DCFD's own in Haiti, plus picture compilations.

First and foremost, I’m proud to see one of DCFD’s own searching for survivors after the terrible earthquake in Haiti.


From www.tampabay.com’s All Eyes feature: Christopher Holmes from the Fairfax County Urban Search and Rescue searches for survivors in the rubble of a building after a massive earthquake on January 14, 2010 in Port-au-Prince, Haiti. Planeloads of rescuers and relief supplies headed to Haiti as governments and aid agencies launched a massive relief operation after a powerful earthquake killing possibly thousands. Numerous buildings were reduced to rubble by the 7.0-strong quake on January 12. (Photo by Joe Raedle/Getty Images)

I’ve had the pleasure of meeting Sergeant Holmes and his dog before, and they do make quite the team together. Great work, Sarge—be safe out there.

Dave Statter of Statter911 has been doing an excellent job chronicling the efforts Virginia’s Task Forces One and Two; more information (video interviews, news updates, pictures, etc.) is available here.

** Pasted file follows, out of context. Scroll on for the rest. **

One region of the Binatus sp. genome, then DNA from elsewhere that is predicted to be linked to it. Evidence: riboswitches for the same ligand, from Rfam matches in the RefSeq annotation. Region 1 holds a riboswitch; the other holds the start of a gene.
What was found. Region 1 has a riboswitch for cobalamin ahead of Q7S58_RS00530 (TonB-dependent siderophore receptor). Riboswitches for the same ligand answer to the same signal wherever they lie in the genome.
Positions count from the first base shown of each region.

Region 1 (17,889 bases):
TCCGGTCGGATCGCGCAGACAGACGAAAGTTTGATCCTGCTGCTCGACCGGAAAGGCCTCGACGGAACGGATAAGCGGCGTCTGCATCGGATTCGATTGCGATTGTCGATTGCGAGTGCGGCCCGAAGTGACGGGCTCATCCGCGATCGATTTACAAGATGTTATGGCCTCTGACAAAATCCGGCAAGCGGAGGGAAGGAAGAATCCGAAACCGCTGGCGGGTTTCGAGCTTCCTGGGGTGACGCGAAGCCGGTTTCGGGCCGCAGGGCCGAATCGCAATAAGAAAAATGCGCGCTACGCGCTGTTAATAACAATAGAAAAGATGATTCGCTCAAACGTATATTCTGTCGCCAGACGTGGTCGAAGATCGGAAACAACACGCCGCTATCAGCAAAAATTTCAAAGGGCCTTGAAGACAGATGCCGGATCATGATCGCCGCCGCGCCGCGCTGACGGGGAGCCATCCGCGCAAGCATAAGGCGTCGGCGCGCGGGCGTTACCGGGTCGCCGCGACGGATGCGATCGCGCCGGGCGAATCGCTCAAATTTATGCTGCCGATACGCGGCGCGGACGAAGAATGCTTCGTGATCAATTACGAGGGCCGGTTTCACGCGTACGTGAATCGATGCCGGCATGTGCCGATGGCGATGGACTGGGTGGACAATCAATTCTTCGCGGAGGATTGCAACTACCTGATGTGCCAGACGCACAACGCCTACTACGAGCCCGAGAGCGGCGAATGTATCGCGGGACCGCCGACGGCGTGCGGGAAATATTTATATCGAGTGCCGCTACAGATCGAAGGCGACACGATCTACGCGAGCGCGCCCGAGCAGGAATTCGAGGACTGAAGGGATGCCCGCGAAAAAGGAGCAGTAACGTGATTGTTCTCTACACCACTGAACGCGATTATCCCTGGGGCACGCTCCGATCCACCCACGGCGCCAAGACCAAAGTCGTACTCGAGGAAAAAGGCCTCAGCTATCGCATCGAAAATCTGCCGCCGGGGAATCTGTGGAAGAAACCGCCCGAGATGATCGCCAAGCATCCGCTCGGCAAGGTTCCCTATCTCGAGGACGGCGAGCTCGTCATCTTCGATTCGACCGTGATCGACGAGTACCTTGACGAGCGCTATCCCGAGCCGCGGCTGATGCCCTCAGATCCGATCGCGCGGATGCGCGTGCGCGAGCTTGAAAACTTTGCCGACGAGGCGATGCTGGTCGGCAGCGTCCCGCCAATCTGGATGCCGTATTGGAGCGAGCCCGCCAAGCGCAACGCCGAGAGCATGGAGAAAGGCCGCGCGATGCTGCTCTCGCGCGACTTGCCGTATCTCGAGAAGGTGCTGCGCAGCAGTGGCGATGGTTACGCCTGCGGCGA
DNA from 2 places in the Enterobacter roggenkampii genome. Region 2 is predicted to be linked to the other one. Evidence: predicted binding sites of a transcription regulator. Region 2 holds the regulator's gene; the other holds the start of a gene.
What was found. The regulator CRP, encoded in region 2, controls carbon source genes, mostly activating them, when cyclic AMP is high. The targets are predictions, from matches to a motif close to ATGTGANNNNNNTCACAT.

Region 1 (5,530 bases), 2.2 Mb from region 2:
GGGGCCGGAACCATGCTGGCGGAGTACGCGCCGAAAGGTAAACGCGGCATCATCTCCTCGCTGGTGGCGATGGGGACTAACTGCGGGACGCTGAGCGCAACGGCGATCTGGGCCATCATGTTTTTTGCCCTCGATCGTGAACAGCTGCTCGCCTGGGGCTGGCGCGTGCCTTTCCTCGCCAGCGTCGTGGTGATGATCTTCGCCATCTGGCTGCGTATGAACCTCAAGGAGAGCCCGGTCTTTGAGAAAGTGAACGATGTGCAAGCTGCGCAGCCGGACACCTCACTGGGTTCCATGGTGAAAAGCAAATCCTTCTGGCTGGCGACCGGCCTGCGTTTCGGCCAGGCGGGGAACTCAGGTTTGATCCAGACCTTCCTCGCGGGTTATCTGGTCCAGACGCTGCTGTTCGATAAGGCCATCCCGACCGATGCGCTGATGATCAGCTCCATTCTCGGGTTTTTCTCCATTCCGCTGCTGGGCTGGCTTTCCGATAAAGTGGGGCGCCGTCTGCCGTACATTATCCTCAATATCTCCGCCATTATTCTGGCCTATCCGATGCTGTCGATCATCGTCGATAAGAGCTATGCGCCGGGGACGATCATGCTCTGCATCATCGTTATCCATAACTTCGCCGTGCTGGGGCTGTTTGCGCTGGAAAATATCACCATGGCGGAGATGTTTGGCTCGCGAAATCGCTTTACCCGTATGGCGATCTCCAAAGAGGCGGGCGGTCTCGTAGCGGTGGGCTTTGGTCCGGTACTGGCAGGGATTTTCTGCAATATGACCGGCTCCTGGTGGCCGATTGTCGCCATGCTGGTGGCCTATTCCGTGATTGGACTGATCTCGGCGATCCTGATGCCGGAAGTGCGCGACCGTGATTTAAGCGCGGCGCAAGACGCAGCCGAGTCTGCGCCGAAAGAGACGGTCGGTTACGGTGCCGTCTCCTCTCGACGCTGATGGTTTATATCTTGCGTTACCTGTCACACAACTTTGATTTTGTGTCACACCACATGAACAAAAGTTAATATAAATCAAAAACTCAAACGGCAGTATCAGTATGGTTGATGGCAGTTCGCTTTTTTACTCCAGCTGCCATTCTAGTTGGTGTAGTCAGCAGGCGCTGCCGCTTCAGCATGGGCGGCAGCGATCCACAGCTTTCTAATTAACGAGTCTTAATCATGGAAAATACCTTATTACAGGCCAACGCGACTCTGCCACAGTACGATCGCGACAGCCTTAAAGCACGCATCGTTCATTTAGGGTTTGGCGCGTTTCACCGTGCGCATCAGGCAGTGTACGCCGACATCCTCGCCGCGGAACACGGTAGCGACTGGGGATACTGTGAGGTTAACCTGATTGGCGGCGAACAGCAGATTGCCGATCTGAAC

Alan Taylor, the brains behind Boston.com’s The Big Picture, has kept up an excellent feed of images from various stages of collapse, rescue, and recovery; Earthquake in Haiti; Haiti 48 Hours Later; Haiti Six Days Later.

(As he writes on the Big Picture “About” page, these photos are the best selections from various wire services that flow into the Boston Globe; he’s got a hell of an eye, and I eagerly await the Mon/Wed/Fri updates.)

Lastly, I’d like to include this image: from the UK’s Evening Star comes a photograph from Port au Prince (© Matthew McDermott) that shows a much greater side than most of the typical pictures of death and destruction so rampant in the news today.


This is Kiki, an eight-year-old boy who was rescued in the Nazan district after being trapped for over a week underneath the rubble. I’d be pretty ecstatic, too!

A great job and best wishes to every rescue worker who is down in Haiti doing something to help—and here’s to hoping everyone makes it home safely.

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Alex Capece

Washington, D.C. Firefighter and Paramedic